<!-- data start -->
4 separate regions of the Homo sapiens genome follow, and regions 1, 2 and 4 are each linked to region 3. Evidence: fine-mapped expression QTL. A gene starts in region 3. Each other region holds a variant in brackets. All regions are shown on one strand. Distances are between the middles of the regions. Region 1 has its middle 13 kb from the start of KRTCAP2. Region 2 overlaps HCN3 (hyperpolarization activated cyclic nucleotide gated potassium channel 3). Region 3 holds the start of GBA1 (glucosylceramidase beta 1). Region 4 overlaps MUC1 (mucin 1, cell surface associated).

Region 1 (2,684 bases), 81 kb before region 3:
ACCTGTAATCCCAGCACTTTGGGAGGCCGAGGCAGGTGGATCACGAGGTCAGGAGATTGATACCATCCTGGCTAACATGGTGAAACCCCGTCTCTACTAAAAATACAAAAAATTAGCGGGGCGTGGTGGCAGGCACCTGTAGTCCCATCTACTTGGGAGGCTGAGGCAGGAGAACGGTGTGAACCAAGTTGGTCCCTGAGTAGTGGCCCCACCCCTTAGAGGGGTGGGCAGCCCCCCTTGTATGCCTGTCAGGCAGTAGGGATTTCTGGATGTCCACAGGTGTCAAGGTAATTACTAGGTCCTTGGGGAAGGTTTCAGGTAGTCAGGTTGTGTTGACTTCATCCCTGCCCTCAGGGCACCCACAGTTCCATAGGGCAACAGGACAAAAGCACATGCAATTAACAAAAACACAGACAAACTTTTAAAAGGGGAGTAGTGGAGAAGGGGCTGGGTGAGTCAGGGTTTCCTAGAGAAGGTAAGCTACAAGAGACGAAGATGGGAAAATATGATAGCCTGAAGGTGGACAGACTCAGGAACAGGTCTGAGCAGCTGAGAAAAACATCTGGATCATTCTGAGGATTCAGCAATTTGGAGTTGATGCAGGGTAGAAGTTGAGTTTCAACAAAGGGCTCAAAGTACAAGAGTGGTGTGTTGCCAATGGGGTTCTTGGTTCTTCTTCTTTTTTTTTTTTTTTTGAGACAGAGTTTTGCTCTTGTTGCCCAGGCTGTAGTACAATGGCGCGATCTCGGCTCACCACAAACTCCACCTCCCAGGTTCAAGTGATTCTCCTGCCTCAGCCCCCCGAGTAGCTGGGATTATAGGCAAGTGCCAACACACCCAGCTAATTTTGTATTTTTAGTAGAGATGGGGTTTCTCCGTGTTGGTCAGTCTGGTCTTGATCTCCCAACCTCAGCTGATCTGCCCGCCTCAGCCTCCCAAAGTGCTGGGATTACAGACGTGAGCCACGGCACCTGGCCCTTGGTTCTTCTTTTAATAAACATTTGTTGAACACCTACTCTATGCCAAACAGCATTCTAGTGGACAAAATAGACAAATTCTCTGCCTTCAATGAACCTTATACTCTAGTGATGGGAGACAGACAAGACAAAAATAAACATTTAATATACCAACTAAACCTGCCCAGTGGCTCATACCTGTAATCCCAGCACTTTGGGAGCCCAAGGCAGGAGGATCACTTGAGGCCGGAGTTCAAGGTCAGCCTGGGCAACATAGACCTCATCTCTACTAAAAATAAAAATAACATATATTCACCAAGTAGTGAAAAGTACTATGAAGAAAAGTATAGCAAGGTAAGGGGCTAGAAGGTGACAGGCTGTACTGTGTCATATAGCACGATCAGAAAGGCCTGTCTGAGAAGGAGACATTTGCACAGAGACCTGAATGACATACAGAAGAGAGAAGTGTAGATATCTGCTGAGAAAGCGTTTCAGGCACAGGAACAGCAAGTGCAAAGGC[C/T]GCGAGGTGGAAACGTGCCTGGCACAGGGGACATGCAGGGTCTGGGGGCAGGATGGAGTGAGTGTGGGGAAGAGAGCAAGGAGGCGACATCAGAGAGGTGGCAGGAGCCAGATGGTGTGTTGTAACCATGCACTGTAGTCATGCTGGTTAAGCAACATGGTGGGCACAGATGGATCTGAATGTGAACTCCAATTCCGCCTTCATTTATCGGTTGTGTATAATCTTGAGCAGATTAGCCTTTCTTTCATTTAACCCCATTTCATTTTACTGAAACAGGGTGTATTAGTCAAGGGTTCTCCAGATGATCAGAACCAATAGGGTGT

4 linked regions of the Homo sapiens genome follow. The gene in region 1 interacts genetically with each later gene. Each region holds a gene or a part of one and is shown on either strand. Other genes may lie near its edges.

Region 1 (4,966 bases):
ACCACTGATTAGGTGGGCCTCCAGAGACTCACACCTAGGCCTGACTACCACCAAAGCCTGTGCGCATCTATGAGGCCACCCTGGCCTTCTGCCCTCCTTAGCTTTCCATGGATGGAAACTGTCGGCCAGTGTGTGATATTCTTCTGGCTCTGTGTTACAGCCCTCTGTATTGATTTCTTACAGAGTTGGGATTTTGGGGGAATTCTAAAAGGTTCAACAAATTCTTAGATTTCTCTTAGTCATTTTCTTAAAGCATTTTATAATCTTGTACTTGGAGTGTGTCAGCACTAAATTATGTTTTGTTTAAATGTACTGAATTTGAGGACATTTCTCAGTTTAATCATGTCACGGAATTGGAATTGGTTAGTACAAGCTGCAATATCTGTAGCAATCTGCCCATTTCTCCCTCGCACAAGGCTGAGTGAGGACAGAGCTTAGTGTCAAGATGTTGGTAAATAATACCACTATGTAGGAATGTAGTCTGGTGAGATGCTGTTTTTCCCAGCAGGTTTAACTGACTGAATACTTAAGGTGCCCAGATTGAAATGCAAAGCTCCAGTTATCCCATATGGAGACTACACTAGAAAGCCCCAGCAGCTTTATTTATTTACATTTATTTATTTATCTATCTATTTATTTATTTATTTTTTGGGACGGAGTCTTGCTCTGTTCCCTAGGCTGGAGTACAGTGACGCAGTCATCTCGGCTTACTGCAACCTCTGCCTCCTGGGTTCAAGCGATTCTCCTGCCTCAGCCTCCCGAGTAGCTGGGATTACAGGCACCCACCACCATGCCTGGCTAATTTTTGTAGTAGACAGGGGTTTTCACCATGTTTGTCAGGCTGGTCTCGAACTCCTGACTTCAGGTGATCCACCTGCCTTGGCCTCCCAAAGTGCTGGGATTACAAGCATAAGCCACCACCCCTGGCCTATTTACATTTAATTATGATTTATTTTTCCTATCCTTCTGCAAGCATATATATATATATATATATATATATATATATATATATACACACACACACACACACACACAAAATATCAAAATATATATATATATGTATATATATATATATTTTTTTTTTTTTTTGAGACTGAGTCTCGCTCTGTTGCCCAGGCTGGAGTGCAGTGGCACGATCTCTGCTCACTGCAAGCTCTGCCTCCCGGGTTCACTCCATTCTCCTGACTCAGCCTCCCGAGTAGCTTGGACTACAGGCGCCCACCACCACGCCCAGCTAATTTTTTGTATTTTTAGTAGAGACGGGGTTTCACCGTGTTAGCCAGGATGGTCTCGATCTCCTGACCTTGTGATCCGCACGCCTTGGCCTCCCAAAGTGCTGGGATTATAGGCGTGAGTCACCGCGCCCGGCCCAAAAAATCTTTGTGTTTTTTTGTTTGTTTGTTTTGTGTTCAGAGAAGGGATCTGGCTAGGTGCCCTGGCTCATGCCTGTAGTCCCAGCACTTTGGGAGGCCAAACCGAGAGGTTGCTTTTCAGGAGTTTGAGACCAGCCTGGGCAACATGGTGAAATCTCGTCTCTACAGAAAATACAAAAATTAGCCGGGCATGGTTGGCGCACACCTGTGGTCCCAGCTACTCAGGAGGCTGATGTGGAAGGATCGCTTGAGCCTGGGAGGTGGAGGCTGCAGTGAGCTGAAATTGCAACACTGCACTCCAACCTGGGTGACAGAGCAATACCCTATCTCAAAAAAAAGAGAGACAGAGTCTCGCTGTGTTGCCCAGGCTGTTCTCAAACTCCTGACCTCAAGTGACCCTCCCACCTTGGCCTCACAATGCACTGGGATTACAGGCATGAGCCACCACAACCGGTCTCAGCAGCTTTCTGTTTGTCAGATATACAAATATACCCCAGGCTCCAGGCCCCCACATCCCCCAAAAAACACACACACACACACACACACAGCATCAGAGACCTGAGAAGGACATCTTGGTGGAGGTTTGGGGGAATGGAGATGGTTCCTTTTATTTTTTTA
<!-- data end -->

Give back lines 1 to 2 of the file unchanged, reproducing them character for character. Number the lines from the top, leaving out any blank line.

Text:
4 separate regions of the Homo sapiens genome follow, and regions 1, 2 and 4 are each linked to region 3. Evidence: fine-mapped expression QTL. A gene starts in region 3. Each other region holds a variant in brackets. All regions are shown on one strand. Distances are between the middles of the regions. Region 1 has its middle 13 kb from the start of KRTCAP2. Region 2 overlaps HCN3 (hyperpolarization activated cyclic nucleotide gated potassium channel 3). Region 3 holds the start of GBA1 (glucosylceramidase beta 1). Region 4 overlaps MUC1 (mucin 1, cell surface associated).

Region 1 (2,684 bases), 81 kb before region 3: